Greg Canavan is the Managing Editor of The Daily Reckoning and is the foremost authority for retail investors on value investing in Australia. He is a former head of Australasian Research for an Australian asset-management group and has been a regular guest on CNBC, Sky Business’s The Perrett Report and Lateline Business. Greg is also the editor of Crisis & Opportunity, an investment publication designed to help investors profit from companies and stocks that are undervalued on the market. To follow Greg's financial world view more closely you can subscribe to The Daily Reckoning for free here. If you’re already a Daily Reckoning subscriber, then we recommend you also join him on Google+. It's where he shares investment research, commentary and ideas that he can't always fit into his regular Daily Reckoning emails. For more on Greg go here.
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8 Comments on "The Biggest Load of China Bull"

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Ross
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“a stronger economy”

and

“stronger economic growth”

are not one and the same. The former can speak of resilience and capacity building, while the latter can be speaking only of the process of stealing from your grandkids.

Jason
Guest

I bet the ‘China Bulls’ like Swannie and the regular tabloids will fail to mentionj that the number of Chinese aged 0-14 is shrinking as was reported by demographers on Bloomberg last week, including the fact that China was shutting down 280,000 primary schools due to ‘shrinking’ numbers of children. The China Bulls tend to ‘selectivly’ ignore the China Demographic Collapse…issue. But then again,our ‘Bow-Begoire-China’ crowd tend to exist in a parallel universe.

Jason
Guest

I bet the ‘China Bulls’ like Swannie and the regular tabloids will fail to mention that the number of Chinese aged 0-14 is shrinking as was reported by demographers on Bloomberg last week, including the fact that China was shutting down 280,000 primary schools due to ‘shrinking’ numbers of children. The China Bulls tend to ‘selectivly’ ignore the China Demographic Collapse…issue. But then again,our ‘Bow-Before-China’ crowd tend to exist in a parallel universe.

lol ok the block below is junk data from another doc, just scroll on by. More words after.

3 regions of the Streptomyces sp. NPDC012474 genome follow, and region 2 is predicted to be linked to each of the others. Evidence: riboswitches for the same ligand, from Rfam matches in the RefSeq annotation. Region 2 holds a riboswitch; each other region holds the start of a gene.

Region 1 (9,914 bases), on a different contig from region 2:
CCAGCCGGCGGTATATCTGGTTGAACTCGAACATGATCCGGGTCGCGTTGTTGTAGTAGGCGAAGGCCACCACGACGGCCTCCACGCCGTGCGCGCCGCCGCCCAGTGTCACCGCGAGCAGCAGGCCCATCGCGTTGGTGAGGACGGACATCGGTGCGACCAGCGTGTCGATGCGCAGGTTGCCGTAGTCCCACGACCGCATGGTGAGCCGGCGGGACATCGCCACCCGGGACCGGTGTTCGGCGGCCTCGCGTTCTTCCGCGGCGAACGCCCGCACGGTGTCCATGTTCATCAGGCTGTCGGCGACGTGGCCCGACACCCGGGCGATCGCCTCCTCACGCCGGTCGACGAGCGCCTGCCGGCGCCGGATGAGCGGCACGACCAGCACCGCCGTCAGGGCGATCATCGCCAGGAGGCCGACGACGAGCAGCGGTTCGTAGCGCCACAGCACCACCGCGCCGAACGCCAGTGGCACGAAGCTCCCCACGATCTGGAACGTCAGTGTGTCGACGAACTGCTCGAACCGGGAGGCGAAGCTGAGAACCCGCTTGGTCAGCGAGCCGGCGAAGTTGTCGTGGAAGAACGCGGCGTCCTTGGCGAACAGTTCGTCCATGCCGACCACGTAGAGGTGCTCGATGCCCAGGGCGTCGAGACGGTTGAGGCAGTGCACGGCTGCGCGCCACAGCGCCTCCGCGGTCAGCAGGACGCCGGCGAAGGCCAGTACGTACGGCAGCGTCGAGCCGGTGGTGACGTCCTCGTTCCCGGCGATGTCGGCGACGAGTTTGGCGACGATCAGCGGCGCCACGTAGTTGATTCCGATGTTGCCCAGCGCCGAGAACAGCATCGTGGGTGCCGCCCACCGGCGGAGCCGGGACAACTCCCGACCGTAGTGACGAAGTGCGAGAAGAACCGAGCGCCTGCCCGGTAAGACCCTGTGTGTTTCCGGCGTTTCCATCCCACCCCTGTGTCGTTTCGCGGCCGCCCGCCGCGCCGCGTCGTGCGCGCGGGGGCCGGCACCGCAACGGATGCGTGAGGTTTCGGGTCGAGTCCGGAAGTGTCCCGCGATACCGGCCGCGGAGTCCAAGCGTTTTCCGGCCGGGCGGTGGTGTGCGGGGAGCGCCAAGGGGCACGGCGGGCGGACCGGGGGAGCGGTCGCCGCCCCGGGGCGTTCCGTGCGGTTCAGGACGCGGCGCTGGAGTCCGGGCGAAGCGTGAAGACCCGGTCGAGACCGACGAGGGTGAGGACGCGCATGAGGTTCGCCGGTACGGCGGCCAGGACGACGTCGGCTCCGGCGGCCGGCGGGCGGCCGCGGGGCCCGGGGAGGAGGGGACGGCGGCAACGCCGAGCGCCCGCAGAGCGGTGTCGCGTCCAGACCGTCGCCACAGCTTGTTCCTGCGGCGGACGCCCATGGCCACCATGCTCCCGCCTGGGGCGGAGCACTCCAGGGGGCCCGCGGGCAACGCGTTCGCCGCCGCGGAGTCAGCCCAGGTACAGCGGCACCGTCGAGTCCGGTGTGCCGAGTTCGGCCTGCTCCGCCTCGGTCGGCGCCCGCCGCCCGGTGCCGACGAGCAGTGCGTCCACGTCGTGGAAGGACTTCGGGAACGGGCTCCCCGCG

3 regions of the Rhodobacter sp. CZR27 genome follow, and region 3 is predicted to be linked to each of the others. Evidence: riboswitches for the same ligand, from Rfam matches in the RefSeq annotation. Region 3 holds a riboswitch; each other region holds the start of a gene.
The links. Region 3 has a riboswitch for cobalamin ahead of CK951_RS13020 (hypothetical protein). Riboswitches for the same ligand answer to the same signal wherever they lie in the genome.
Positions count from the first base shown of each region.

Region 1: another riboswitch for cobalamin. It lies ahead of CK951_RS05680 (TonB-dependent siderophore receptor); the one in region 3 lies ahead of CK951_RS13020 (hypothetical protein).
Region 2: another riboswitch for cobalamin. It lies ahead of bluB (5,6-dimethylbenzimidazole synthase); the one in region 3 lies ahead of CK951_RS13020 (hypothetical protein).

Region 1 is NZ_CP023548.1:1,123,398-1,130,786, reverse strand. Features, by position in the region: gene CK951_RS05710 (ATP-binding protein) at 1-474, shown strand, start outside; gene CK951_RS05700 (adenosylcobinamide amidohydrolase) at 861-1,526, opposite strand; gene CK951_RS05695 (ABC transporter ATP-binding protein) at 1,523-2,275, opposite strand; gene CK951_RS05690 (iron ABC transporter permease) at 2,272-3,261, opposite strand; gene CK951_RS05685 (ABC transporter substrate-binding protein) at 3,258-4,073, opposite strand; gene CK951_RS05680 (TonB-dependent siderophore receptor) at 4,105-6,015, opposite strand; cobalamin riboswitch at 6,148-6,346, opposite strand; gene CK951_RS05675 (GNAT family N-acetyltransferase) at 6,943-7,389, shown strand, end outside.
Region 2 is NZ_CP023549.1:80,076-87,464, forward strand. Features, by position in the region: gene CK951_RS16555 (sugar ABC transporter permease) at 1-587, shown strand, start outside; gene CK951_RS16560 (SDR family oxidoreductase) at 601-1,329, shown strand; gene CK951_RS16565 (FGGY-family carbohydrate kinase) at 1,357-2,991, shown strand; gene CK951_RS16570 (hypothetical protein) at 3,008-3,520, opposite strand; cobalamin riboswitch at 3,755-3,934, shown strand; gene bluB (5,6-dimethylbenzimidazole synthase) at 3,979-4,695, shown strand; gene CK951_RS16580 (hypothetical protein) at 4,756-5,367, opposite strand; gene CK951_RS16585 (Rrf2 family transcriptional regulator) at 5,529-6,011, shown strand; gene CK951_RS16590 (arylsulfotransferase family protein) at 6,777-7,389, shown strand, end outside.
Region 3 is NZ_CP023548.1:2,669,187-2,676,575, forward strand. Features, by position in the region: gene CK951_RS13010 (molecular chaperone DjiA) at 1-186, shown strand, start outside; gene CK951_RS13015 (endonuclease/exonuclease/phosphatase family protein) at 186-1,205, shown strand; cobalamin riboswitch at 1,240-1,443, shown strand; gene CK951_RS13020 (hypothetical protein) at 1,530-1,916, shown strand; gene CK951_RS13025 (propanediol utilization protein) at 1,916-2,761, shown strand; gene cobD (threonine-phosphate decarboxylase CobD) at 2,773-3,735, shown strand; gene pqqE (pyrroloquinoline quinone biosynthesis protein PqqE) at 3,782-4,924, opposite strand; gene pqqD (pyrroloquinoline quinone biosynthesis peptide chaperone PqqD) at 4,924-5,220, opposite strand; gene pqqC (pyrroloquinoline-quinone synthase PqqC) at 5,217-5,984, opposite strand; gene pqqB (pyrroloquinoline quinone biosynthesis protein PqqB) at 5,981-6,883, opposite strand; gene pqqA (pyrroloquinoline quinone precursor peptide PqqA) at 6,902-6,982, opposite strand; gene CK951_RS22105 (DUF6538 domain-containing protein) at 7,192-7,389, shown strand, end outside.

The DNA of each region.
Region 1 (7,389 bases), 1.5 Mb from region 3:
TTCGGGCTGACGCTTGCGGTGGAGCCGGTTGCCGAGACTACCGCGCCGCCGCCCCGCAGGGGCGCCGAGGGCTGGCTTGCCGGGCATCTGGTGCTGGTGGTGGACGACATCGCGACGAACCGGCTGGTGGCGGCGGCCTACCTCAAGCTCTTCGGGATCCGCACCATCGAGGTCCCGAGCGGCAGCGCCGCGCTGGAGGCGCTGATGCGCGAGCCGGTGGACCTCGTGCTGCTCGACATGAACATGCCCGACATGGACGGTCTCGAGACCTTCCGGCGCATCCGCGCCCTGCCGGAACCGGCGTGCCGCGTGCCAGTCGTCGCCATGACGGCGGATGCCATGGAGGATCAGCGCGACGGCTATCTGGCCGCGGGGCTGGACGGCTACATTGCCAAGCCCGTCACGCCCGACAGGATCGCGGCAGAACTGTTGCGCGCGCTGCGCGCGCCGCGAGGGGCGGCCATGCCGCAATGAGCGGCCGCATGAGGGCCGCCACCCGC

James White
Guest
Hi Greg, Thanks for posting this. I would probably describe my theory as total economic returns. Returns in an economy flow to labour, capital and government. In the west, and particularly the US profits have been an outsized share of the economy in recent years. This is also the case in much of the emerging world, the BRICs ex China. My point about China is that strong capital investment necessarily leads to lower returns on capital but they also raise productivity faster which leads to faster real wage growth and higher tax incomes for government. This should allow faster sustainable… Read more »
Nick Mason
Guest

Calm down Greg. You raise some semi relevant points but miss the big picture, that is the government of China by providing the people with first class infrastructure, roads, rail, subways, airports etc.. are giving the country an important competitive advantage over other countries which don’t have this necessary infrastructure. Where would you prefer to do business? By supplying the people of China with this competitive advantage they can accept very marginal returns knowing the big payoff is further down the line…. when China is the biggest most productive and advanced country in the world. Enjoy your weekend.

Ross
Guest

It’s going on …

“The China Bashing Syndrome”

http://www.economist.com/node/21558581

Sandoz
Guest

100% agree that the James White article mentioned on FT Alphaville is just about the biggest load of crap I’ve seen in a long time. One has to wonder whether Mr. White is getting paid to write this drivel.

Tom
Guest

My theory on recessions is they happen when the populace becomes downcast. It is a state of mind that happens when the people feel misled or tricked by their betters e.g. governments, CEO’s on high pedestals.
Why will the Chinese feel deceived? When? How did it happen?